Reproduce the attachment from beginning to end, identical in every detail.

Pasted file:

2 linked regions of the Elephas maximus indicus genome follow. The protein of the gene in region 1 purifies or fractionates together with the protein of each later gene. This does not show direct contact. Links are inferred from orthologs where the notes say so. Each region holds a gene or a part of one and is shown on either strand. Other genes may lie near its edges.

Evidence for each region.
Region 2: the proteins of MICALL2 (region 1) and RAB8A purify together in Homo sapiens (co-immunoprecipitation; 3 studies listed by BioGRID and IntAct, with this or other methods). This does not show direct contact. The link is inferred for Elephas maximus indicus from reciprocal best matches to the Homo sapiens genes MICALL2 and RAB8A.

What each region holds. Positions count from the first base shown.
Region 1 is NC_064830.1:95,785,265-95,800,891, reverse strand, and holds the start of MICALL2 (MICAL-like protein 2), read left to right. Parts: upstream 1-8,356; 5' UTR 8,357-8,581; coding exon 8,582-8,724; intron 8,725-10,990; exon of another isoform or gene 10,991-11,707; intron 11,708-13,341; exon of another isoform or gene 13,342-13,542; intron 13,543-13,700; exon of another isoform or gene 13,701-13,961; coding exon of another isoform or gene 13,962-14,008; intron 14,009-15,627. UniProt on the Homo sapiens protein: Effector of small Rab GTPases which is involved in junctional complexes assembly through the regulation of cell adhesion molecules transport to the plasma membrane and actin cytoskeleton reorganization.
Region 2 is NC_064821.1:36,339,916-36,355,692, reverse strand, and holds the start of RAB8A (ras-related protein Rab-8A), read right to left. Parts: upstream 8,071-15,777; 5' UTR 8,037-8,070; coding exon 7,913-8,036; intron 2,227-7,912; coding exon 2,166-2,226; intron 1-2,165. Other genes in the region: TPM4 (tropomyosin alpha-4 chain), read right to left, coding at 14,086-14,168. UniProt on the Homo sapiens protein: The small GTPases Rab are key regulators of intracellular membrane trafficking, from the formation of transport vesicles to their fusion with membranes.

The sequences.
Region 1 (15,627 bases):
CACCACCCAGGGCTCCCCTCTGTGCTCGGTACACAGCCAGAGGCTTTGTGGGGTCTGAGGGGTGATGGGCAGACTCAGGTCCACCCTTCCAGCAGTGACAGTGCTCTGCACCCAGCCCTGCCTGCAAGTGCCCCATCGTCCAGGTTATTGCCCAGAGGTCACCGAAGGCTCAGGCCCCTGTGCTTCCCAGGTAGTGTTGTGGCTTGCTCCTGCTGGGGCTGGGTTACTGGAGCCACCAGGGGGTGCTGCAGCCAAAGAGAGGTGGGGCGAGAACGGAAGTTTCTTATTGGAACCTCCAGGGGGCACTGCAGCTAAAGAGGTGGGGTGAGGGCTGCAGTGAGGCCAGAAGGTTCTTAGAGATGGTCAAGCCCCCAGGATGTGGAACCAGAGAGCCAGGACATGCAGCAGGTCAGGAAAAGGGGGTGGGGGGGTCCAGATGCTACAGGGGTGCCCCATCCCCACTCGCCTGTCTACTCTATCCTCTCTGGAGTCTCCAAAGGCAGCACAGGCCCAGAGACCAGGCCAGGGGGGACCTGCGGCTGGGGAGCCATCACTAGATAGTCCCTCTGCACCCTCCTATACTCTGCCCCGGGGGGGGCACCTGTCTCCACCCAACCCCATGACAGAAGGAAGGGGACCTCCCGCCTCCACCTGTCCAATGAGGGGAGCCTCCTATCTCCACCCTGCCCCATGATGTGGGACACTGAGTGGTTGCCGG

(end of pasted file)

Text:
2 linked regions of the Elephas maximus indicus genome follow. The protein of the gene in region 1 purifies or fractionates together with the protein of each later gene. This does not show direct contact. Links are inferred from orthologs where the notes say so. Each region holds a gene or a part of one and is shown on either strand. Other genes may lie near its edges.

Evidence for each region.
Region 2: the proteins of MICALL2 (region 1) and RAB8A purify together in Homo sapiens (co-immunoprecipitation; 3 studies listed by BioGRID and IntAct, with this or other methods). This does not show direct contact. The link is inferred for Elephas maximus indicus from reciprocal best matches to the Homo sapiens genes MICALL2 and RAB8A.

What each region holds. Positions count from the first base shown.
Region 1 is NC_064830.1:95,785,265-95,800,891, reverse strand, and holds the start of MICALL2 (MICAL-like protein 2), read left to right. Parts: upstream 1-8,356; 5' UTR 8,357-8,581; coding exon 8,582-8,724; intron 8,725-10,990; exon of another isoform or gene 10,991-11,707; intron 11,708-13,341; exon of another isoform or gene 13,342-13,542; intron 13,543-13,700; exon of another isoform or gene 13,701-13,961; coding exon of another isoform or gene 13,962-14,008; intron 14,009-15,627. UniProt on the Homo sapiens protein: Effector of small Rab GTPases which is involved in junctional complexes assembly through the regulation of cell adhesion molecules transport to the plasma membrane and actin cytoskeleton reorganization.
Region 2 is NC_064821.1:36,339,916-36,355,692, reverse strand, and holds the start of RAB8A (ras-related protein Rab-8A), read right to left. Parts: upstream 8,071-15,777; 5' UTR 8,037-8,070; coding exon 7,913-8,036; intron 2,227-7,912; coding exon 2,166-2,226; intron 1-2,165. Other genes in the region: TPM4 (tropomyosin alpha-4 chain), read right to left, coding at 14,086-14,168. UniProt on the Homo sapiens protein: The small GTPases Rab are key regulators of intracellular membrane trafficking, from the formation of transport vesicles to their fusion with membranes.

The sequences.
Region 1 (15,627 bases):
CACCACCCAGGGCTCCCCTCTGTGCTCGGTACACAGCCAGAGGCTTTGTGGGGTCTGAGGGGTGATGGGCAGACTCAGGTCCACCCTTCCAGCAGTGACAGTGCTCTGCACCCAGCCCTGCCTGCAAGTGCCCCATCGTCCAGGTTATTGCCCAGAGGTCACCGAAGGCTCAGGCCCCTGTGCTTCCCAGGTAGTGTTGTGGCTTGCTCCTGCTGGGGCTGGGTTACTGGAGCCACCAGGGGGTGCTGCAGCCAAAGAGAGGTGGGGCGAGAACGGAAGTTTCTTATTGGAACCTCCAGGGGGCACTGCAGCTAAAGAGGTGGGGTGAGGGCTGCAGTGAGGCCAGAAGGTTCTTAGAGATGGTCAAGCCCCCAGGATGTGGAACCAGAGAGCCAGGACATGCAGCAGGTCAGGAAAAGGGGGTGGGGGGGTCCAGATGCTACAGGGGTGCCCCATCCCCACTCGCCTGTCTACTCTATCCTCTCTGGAGTCTCCAAAGGCAGCACAGGCCCAGAGACCAGGCCAGGGGGGACCTGCGGCTGGGGAGCCATCACTAGATAGTCCCTCTGCACCCTCCTATACTCTGCCCCGGGGGGGGCACCTGTCTCCACCCAACCCCATGACAGAAGGAAGGGGACCTCCCGCCTCCACCTGTCCAATGAGGGGAGCCTCCTATCTCCACCCTGCCCCATGATGTGGGACACTGAGTGGTTGCCGG